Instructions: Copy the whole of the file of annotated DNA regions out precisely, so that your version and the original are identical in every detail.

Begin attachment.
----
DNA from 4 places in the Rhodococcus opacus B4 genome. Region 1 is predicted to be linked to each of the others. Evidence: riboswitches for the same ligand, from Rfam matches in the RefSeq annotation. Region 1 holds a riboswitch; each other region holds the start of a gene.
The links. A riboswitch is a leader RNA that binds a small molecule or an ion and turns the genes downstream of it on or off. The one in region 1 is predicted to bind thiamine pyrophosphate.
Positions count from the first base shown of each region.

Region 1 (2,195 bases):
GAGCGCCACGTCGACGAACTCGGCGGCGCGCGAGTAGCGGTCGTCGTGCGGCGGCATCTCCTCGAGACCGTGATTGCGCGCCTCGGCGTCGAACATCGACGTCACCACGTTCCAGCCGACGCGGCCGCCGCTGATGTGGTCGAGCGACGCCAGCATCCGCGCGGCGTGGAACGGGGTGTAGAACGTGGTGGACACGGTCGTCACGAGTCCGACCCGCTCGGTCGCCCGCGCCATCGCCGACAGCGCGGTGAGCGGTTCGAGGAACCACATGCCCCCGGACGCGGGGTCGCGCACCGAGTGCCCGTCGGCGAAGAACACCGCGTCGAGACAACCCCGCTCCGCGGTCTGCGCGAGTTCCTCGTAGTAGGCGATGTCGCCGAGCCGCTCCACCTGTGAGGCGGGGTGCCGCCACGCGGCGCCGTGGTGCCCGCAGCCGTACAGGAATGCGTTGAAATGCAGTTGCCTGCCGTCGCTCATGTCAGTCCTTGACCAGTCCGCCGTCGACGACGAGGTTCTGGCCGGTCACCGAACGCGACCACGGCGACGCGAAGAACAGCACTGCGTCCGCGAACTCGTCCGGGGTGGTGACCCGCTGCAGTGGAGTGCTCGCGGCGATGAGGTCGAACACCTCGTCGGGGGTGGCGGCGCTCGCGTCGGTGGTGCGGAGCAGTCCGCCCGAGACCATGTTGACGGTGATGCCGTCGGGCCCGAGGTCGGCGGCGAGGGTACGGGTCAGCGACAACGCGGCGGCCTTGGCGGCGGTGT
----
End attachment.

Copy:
DNA from 4 places in the Rhodococcus opacus B4 genome. Region 1 is predicted to be linked to each of the others. Evidence: riboswitches for the same ligand, from Rfam matches in the RefSeq annotation. Region 1 holds a riboswitch; each other region holds the start of a gene.
The links. A riboswitch is a leader RNA that binds a small molecule or an ion and turns the genes downstream of it on or off. The one in region 1 is predicted to bind thiamine pyrophosphate.
Positions count from the first base shown of each region.

Region 1 (2,195 bases):
GAGCGCCACGTCGACGAACTCGGCGGCGCGCGAGTAGCGGTCGTCGTGCGGCGGCATCTCCTCGAGACCGTGATTGCGCGCCTCGGCGTCGAACATCGACGTCACCACGTTCCAGCCGACGCGGCCGCCGCTGATGTGGTCGAGCGACGCCAGCATCCGCGCGGCGTGGAACGGGGTGTAGAACGTGGTGGACACGGTCGTCACGAGTCCGACCCGCTCGGTCGCCCGCGCCATCGCCGACAGCGCGGTGAGCGGTTCGAGGAACCACATGCCCCCGGACGCGGGGTCGCGCACCGAGTGCCCGTCGGCGAAGAACACCGCGTCGAGACAACCCCGCTCCGCGGTCTGCGCGAGTTCCTCGTAGTAGGCGATGTCGCCGAGCCGCTCCACCTGTGAGGCGGGGTGCCGCCACGCGGCGCCGTGGTGCCCGCAGCCGTACAGGAATGCGTTGAAATGCAGTTGCCTGCCGTCGCTCATGTCAGTCCTTGACCAGTCCGCCGTCGACGACGAGGTTCTGGCCGGTCACCGAACGCGACCACGGCGACGCGAAGAACAGCACTGCGTCCGCGAACTCGTCCGGGGTGGTGACCCGCTGCAGTGGAGTGCTCGCGGCGATGAGGTCGAACACCTCGTCGGGGGTGGCGGCGCTCGCGTCGGTGGTGCGGAGCAGTCCGCCCGAGACCATGTTGACGGTGATGCCGTCGGGCCCGAGGTCGGCGGCGAGGGTACGGGTCAGCGACAACGCGGCGGCCTTGGCGGCGGTGT